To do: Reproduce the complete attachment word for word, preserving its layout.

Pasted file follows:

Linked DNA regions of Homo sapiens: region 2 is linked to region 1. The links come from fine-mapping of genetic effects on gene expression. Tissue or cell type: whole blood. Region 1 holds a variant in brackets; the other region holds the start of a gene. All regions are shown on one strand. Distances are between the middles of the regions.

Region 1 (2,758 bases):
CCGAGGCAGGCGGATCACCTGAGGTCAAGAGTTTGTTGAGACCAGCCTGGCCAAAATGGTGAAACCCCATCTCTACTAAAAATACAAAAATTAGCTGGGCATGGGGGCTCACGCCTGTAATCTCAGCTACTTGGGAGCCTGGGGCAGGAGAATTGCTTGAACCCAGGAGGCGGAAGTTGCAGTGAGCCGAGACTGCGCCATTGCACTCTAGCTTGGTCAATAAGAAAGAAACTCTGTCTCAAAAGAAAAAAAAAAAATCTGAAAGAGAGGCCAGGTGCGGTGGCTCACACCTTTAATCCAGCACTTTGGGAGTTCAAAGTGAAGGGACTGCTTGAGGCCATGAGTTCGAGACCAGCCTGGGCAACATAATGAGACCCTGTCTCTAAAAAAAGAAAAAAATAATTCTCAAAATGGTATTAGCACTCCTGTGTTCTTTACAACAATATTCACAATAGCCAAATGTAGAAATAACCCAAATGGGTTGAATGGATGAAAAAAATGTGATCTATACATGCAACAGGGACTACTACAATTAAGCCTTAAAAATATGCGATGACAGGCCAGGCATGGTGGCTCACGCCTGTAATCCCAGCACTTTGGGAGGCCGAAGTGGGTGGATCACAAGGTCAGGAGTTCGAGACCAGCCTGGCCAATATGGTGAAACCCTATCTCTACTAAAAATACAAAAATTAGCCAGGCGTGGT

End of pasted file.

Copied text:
Linked DNA regions of Homo sapiens: region 2 is linked to region 1. The links come from fine-mapping of genetic effects on gene expression. Tissue or cell type: whole blood. Region 1 holds a variant in brackets; the other region holds the start of a gene. All regions are shown on one strand. Distances are between the middles of the regions.

Region 1 (2,758 bases):
CCGAGGCAGGCGGATCACCTGAGGTCAAGAGTTTGTTGAGACCAGCCTGGCCAAAATGGTGAAACCCCATCTCTACTAAAAATACAAAAATTAGCTGGGCATGGGGGCTCACGCCTGTAATCTCAGCTACTTGGGAGCCTGGGGCAGGAGAATTGCTTGAACCCAGGAGGCGGAAGTTGCAGTGAGCCGAGACTGCGCCATTGCACTCTAGCTTGGTCAATAAGAAAGAAACTCTGTCTCAAAAGAAAAAAAAAAAATCTGAAAGAGAGGCCAGGTGCGGTGGCTCACACCTTTAATCCAGCACTTTGGGAGTTCAAAGTGAAGGGACTGCTTGAGGCCATGAGTTCGAGACCAGCCTGGGCAACATAATGAGACCCTGTCTCTAAAAAAAGAAAAAAATAATTCTCAAAATGGTATTAGCACTCCTGTGTTCTTTACAACAATATTCACAATAGCCAAATGTAGAAATAACCCAAATGGGTTGAATGGATGAAAAAAATGTGATCTATACATGCAACAGGGACTACTACAATTAAGCCTTAAAAATATGCGATGACAGGCCAGGCATGGTGGCTCACGCCTGTAATCCCAGCACTTTGGGAGGCCGAAGTGGGTGGATCACAAGGTCAGGAGTTCGAGACCAGCCTGGCCAATATGGTGAAACCCTATCTCTACTAAAAATACAAAAATTAGCCAGGCGTGGT